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When it comes to running a pub, there are specific processes to do beforehand, to make sure you’re ready to take on a pub. At Daniel Thwaites, we’re all about making sure that we get the most suitable and prepared tenants with a detailed business plan format that enables us to secure the best.
Be structured in your approach and prepared in all areas from; legalisation, demographic analysis, cash flow forecasting and year projections. We’ve put together a complete checklist, including crucial advice to make your business plan the most professional and detailed it can be.
First impressions are crucial, so it’s a section not to brush over lightly. Use it to promote yourself and set out your ability, industry expertise, passion and business acumen with ideas and suggestions, and how you’d want to tackle and take on the business.
What experience do I have? What do I want to bring to this pub? How do I show my operating knowledge? Answering these sorts of specific questions will not only showcase an understanding of the characteristics needed to be a tenant but streamline your answers.
Show initiative and learn about the potential business ahead of time. A great approach is to visit as a customer to observe and evaluate everything from the current offering, type of paying customer and how you see the pub changing in your tenancy.
Again, it’s about asking questions to structure your observations and get the results you’ll need. Can you identify gaps in the market? What is the demographic of the location? What kind of location is the pub in? Can you see investment in the area? What kind of customers are they? Is there a focus on food, drink or both?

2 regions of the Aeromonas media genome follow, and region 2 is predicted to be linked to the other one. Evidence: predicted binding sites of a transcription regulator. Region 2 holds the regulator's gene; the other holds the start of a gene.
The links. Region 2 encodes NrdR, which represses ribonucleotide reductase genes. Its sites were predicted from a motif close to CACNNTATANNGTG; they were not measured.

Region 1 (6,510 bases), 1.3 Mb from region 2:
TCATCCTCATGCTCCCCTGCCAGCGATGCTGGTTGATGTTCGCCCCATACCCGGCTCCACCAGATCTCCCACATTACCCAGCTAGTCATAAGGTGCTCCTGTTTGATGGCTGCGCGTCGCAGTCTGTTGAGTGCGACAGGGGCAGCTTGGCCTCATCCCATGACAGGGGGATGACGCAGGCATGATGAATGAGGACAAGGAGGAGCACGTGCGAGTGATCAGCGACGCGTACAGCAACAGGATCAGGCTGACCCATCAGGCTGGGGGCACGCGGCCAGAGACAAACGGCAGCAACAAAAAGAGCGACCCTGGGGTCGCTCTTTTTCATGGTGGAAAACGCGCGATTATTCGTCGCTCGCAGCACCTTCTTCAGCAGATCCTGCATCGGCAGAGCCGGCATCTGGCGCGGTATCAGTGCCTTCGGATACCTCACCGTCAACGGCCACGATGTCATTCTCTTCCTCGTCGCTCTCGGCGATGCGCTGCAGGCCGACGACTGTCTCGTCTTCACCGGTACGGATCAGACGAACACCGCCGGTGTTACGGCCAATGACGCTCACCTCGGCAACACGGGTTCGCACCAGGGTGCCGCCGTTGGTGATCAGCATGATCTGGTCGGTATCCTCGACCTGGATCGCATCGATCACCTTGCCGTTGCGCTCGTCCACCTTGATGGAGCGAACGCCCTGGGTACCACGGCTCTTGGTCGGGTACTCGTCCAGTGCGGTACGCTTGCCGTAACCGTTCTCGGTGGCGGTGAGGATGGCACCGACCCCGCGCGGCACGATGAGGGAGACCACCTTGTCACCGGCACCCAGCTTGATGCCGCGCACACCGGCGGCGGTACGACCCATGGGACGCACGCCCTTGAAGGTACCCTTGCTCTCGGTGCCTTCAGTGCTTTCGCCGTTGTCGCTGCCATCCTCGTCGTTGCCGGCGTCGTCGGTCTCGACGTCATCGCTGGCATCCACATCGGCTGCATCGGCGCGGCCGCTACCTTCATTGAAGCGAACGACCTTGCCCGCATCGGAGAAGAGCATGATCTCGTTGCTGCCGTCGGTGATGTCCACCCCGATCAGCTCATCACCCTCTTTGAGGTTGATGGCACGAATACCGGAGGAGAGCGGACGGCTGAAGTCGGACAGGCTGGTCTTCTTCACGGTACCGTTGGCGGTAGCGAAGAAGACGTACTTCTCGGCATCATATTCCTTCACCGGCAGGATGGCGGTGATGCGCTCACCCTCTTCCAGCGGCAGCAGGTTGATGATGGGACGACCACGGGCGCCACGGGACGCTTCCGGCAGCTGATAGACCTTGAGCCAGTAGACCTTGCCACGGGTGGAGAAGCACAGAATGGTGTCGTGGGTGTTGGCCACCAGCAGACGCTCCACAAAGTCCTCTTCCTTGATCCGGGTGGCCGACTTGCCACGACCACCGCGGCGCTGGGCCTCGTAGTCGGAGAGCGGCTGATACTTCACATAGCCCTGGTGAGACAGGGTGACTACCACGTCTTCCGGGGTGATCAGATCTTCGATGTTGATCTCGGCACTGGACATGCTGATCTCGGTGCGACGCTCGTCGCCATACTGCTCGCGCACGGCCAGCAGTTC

Focusing your assessment will provide you with a detailed overview of the business and area, which will inform your approach to the rest of the plan. It’s essential to see and experience your potential business when it’s operating.
This follows on from your market research. Getting a good idea of the customer base will enable you to make decisions on where you want to take your offering and what type of customer you want to attract. Why not produce a customer persona based on your research of the potential site for a more detailed outline of the demographics and their habits?
With personas, you’ll be able to consider how you implement updates or make changes. Are there gaps in the market being missed? Do the offers match the customer? At this point, you’ll need to demonstrate how you’d make specific changes to offerings, how you’d appeal to new customers and manage the impacts of change.
Knowing your competition is an essential part of understanding what’s working and what’s not in the area. We recommend looking at least three competitors for analysis as other businesses can approach offerings differently. Don’t just do pubs either. Again, it’s about asking questions. What USPs do they have? What can you promote as unique in the business?
It’s also a great way to benchmark your pricing. What’s the price of a set menu, main course or weeknight offer? What’s working for them and how could you develop and improve on that? A comprehensive evaluation and research period will benefit you hugely.
A SWOT analysis is a great technique and tool to employ as it’ll help plan out and make decisions clearer when creating your strategy for your pub. It provides a thorough evaluation to present in your business plan as additional research. Tackle each area with clear focuses.